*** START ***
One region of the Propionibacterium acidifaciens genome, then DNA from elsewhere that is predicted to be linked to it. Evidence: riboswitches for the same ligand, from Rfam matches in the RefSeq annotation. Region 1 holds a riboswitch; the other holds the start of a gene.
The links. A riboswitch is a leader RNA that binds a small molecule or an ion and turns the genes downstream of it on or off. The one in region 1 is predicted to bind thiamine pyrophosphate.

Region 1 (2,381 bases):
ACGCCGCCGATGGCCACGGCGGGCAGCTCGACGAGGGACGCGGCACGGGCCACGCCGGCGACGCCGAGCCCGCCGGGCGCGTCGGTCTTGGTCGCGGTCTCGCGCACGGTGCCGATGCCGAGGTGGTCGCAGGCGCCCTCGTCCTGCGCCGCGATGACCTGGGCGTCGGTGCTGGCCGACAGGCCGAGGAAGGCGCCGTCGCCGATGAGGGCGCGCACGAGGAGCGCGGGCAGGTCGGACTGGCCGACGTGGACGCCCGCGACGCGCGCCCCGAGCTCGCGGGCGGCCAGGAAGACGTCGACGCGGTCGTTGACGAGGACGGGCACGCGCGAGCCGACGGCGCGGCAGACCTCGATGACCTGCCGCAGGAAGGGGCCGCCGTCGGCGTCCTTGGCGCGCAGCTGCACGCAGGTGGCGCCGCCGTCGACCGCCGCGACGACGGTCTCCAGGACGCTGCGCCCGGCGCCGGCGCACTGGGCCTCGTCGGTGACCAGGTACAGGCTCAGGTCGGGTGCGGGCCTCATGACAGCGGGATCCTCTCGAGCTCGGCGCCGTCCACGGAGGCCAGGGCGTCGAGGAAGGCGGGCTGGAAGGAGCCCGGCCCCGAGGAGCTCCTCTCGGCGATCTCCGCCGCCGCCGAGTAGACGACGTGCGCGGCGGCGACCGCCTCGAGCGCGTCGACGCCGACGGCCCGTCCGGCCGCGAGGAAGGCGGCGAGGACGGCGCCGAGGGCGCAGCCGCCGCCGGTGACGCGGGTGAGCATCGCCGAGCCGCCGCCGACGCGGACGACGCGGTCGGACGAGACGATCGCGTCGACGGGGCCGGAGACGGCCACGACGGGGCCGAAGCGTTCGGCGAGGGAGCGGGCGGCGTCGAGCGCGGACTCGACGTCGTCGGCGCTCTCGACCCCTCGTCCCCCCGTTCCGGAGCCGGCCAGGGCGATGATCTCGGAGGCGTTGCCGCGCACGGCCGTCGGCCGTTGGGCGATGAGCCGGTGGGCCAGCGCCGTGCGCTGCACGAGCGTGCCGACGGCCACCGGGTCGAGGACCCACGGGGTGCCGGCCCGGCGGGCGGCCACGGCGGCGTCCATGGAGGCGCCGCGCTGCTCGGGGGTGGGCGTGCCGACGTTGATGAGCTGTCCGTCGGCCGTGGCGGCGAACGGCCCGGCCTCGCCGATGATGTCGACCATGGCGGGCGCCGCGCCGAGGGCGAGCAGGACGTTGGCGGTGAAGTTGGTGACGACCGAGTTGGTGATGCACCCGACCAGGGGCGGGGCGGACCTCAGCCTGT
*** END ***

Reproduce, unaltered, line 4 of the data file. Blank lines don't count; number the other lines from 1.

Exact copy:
ACGCCGCCGATGGCCACGGCGGGCAGCTCGACGAGGGACGCGGCACGGGCCACGCCGGCGACGCCGAGCCCGCCGGGCGCGTCGGTCTTGGTCGCGGTCTCGCGCACGGTGCCGATGCCGAGGTGGTCGCAGGCGCCCTCGTCCTGCGCCGCGATGACCTGGGCGTCGGTGCTGGCCGACAGGCCGAGGAAGGCGCCGTCGCCGATGAGGGCGCGCACGAGGAGCGCGGGCAGGTCGGACTGGCCGACGTGGACGCCCGCGACGCGCGCCCCGAGCTCGCGGGCGGCCAGGAAGACGTCGACGCGGTCGTTGACGAGGACGGGCACGCGCGAGCCGACGGCGCGGCAGACCTCGATGACCTGCCGCAGGAAGGGGCCGCCGTCGGCGTCCTTGGCGCGCAGCTGCACGCAGGTGGCGCCGCCGTCGACCGCCGCGACGACGGTCTCCAGGACGCTGCGCCCGGCGCCGGCGCACTGGGCCTCGTCGGTGACCAGGTACAGGCTCAGGTCGGGTGCGGGCCTCATGACAGCGGGATCCTCTCGAGCTCGGCGCCGTCCACGGAGGCCAGGGCGTCGAGGAAGGCGGGCTGGAAGGAGCCCGGCCCCGAGGAGCTCCTCTCGGCGATCTCCGCCGCCGCCGAGTAGACGACGTGCGCGGCGGCGACCGCCTCGAGCGCGTCGACGCCGACGGCCCGTCCGGCCGCGAGGAAGGCGGCGAGGACGGCGCCGAGGGCGCAGCCGCCGCCGGTGACGCGGGTGAGCATCGCCGAGCCGCCGCCGACGCGGACGACGCGGTCGGACGAGACGATCGCGTCGACGGGGCCGGAGACGGCCACGACGGGGCCGAAGCGTTCGGCGAGGGAGCGGGCGGCGTCGAGCGCGGACTCGACGTCGTCGGCGCTCTCGACCCCTCGTCCCCCCGTTCCGGAGCCGGCCAGGGCGATGATCTCGGAGGCGTTGCCGCGCACGGCCGTCGGCCGTTGGGCGATGAGCCGGTGGGCCAGCGCCGTGCGCTGCACGAGCGTGCCGACGGCCACCGGGTCGAGGACCCACGGGGTGCCGGCCCGGCGGGCGGCCACGGCGGCGTCCATGGAGGCGCCGCGCTGCTCGGGGGTGGGCGTGCCGACGTTGATGAGCTGTCCGTCGGCCGTGGCGGCGAACGGCCCGGCCTCGCCGATGATGTCGACCATGGCGGGCGCCGCGCCGAGGGCGAGCAGGACGTTGGCGGTGAAGTTGGTGACGACCGAGTTGGTGATGCACCCGACCAGGGGCGGGGCGGACCTCAGCCTGT